tracy Emin: Living Under the Hunters Moon at White Cube

Tracy Emin
Living Under the Hunters Moon
White Cube Mason’s Yard
25 – 26 Mason’s Yard, London SW1Y 6BU
25 November 2020 – 30 January 2021
All images copyright and courtesy of the artist and the gallery

The paintings, neon, sculpture and film in this exhibition take their cue from the elemental, sometimes primal, artistic expression that defines the art of Tracey Emin. Timed to coincide with the major exhibition ‘Tracey Emin / Edvard Munch: The Loneliness of the Soul’ at the Royal Academy of Arts, London, the presentation culminates with a screening of her 1998 film Homage to Edvard Munch and all My Dead Children.

The title of the exhibition is drawn from a painting that references the ‘Hunter’s Moon’, a variation of a full moon that appears in October or November in the northern hemisphere. Also called a ‘Blood Moon’, this lunar event became known within traditional folklore as the best time for nocturnal stalkers to track and catch their prey. For Emin, who often paints throughout the night, a different kind of quarry is captured in her painting, which shows a couple locked in a carnal embrace atop a blood red mound of gestural marks. In another work, This Was The Beginning (2020), the figure is the conduit for expressions of turmoil and passion, and ultimately, salvation. The treatment of the motifs in the work convey the physicality and expressionism that is so familiar in Emin’s paintings. A reclining body is seen both emerging and collapsing in a tumult of vigorous brushwork and pentimenti strokes; the life force that is the figure, with its crimson contours, bursting out from a background of ghostly, whitewashed passages.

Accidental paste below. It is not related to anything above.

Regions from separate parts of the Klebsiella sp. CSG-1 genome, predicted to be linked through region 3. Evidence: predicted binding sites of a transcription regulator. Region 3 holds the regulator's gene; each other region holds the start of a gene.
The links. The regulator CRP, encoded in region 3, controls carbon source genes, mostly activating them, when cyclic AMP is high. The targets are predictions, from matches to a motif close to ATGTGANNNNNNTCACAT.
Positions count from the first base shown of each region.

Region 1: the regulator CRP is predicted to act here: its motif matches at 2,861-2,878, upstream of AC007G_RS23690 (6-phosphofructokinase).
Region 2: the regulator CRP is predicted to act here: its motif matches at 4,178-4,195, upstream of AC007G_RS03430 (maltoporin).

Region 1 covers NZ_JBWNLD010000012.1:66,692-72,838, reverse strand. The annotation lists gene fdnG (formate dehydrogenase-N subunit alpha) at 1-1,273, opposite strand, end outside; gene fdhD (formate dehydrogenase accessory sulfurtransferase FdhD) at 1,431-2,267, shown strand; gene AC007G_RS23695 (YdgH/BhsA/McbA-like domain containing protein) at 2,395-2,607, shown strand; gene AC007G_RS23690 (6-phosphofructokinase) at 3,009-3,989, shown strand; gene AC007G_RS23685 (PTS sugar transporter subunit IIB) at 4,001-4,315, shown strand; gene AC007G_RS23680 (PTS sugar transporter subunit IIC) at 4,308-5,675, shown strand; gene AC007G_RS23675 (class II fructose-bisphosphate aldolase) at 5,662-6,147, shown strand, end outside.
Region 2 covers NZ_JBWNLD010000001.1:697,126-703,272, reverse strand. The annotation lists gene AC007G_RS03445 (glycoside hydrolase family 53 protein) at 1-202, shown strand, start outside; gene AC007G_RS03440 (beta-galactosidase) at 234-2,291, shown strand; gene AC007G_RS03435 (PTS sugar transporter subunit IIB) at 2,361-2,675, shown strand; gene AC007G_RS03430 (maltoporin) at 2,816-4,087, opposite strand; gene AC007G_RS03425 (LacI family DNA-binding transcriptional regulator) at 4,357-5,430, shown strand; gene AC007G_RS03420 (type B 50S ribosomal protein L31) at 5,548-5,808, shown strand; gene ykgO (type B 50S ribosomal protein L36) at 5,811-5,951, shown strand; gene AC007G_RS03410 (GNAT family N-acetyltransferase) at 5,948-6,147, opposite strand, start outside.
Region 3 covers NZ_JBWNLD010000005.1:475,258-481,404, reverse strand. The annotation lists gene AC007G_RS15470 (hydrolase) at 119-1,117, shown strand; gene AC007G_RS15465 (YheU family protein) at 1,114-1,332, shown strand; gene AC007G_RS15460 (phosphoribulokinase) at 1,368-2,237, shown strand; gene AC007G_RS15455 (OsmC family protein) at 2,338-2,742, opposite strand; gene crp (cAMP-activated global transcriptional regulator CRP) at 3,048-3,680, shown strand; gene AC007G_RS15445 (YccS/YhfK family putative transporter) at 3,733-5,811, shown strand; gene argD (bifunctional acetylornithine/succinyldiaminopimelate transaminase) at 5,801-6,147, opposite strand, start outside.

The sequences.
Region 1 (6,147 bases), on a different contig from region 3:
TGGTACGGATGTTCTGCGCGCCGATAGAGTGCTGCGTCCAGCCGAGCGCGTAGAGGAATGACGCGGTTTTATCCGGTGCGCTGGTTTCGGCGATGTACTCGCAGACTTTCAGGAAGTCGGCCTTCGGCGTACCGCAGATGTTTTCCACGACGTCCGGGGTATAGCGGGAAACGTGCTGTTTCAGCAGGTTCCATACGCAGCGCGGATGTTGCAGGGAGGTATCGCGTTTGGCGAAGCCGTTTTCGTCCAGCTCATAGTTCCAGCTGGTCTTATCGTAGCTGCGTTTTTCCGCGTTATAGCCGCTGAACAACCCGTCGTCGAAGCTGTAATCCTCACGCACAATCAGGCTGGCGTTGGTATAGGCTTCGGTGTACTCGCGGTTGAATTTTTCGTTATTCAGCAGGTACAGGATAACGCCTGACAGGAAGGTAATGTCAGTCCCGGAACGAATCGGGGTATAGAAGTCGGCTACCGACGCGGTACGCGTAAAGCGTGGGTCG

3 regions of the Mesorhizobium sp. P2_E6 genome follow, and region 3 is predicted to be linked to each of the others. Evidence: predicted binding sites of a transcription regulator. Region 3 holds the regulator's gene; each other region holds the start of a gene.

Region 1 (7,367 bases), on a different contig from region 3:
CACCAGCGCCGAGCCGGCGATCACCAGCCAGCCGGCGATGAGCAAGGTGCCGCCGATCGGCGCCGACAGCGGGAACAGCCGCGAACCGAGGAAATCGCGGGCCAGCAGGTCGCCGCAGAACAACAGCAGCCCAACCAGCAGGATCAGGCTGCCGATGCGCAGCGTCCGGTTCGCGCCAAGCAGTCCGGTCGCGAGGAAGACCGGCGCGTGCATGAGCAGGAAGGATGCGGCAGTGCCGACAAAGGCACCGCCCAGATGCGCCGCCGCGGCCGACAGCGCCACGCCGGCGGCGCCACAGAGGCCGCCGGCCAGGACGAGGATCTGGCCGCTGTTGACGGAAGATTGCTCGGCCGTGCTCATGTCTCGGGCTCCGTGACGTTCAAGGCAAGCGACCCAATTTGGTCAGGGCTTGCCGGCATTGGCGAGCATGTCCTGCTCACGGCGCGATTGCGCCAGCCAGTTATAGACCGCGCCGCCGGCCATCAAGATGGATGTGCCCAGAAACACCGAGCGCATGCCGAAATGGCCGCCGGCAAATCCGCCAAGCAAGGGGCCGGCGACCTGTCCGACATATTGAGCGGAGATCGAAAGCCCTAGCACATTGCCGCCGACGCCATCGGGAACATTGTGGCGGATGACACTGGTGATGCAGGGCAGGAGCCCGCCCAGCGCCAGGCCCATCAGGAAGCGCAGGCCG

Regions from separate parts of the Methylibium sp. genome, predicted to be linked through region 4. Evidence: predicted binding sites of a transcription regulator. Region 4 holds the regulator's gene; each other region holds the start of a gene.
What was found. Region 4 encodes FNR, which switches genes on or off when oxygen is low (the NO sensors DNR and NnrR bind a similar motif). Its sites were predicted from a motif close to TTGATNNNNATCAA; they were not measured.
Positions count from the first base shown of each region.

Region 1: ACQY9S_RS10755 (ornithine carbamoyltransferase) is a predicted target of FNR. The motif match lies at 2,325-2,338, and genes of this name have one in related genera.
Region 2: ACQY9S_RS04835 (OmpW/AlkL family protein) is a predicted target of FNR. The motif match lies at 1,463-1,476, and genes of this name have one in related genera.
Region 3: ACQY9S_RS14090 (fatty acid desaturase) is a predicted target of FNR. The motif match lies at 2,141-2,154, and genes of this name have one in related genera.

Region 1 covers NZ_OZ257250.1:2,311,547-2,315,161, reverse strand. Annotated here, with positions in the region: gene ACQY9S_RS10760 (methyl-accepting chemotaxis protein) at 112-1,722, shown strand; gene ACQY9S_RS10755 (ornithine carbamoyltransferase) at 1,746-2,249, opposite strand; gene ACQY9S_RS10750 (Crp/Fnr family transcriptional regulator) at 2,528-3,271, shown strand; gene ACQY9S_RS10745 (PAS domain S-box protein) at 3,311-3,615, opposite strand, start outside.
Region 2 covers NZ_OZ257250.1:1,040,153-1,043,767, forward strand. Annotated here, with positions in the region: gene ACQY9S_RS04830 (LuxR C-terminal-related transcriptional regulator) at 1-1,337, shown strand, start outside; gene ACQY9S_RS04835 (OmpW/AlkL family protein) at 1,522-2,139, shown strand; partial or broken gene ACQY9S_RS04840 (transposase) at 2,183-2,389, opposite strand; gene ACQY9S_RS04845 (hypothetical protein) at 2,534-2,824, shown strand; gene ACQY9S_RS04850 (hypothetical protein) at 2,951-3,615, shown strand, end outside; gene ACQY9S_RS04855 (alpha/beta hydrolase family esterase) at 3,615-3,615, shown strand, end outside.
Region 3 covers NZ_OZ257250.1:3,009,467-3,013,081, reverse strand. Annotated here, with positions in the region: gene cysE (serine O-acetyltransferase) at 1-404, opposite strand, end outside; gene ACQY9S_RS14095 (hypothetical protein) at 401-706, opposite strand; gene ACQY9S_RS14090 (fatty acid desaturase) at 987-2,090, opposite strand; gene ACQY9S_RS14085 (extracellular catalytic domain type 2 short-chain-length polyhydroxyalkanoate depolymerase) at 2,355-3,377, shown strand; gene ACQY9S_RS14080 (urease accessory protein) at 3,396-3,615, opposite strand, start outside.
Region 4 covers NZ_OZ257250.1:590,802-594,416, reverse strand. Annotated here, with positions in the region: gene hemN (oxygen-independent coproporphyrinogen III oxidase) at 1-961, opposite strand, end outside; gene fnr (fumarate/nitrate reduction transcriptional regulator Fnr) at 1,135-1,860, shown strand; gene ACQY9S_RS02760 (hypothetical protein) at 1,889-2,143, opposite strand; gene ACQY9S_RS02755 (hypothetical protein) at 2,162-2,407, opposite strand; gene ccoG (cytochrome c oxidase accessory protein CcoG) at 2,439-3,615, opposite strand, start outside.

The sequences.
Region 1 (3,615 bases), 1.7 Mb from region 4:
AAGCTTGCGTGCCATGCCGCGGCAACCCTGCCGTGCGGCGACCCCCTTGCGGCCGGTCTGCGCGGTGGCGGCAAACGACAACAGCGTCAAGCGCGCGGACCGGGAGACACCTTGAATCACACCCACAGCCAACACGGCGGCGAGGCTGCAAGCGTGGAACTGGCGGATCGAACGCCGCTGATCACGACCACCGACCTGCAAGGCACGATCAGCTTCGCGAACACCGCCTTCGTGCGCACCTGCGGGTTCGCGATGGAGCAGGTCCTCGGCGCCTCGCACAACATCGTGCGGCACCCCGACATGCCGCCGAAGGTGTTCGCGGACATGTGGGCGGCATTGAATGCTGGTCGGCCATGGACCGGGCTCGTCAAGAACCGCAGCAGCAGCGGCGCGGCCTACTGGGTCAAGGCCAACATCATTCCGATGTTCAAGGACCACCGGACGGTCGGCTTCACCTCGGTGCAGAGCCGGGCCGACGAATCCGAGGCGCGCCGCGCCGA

A palette of dark red and blue predominates in Absolute Fucking Desperation (2020), where forms are repeatedly overlaid with robust brushwork, creating an active depth of field within the composition. The partially visible outline of a recumbent figure collapses into an abstracted topography, with strong, staccato strokes punctuating the form, emanating the energy of its making, with stains and drips running down the canvas.

The sculpture in the centre of the ground floor space, There was so much more of me (2019), is the truncated form of a woman which appears both eroticised and defenceless. Kneeling as if in supplication, with legs splayed apart, the figure is bold yet vulnerable.

In the lower ground floor gallery, the film Homage to Edvard Munch and all My Dead Children shows Emin on a pier crouched in a foetal position. The camera pans across to reveal the backdrop of a bay, with its waters shimmering in the sunlight. This is the view from Edvard Munch’s house at Åsgårdstrand in Norway, which featured in a number of his paintings. A moment elapses before an agonised and prolonged scream fills the air, a reverberation, perhaps, of Munch’s most celebrated work The Scream.

Emitting a warm yellow glow, the neon I Made My Way To You (2020), is situated in the adjacent space. As with so many of Emin’s neon works, there is an ambiguity to the statement, which can be read as a personal declaration from one lover to another, or resonate across time, from one artist to another. Alongside this sits the maquette for The Mother: a public art commission permanently sited on the city of Oslo’s Museum Island which will be inaugurated in 2021. The final manifestation of this intimate and tender portrayal of a mother will be a monumental bronze sculpture visible across the fjord. As Emin has said of the work: ‘The Mother sits like a Sphinx, waiting for the tide, looking out to sea – protecting the home of Munch’.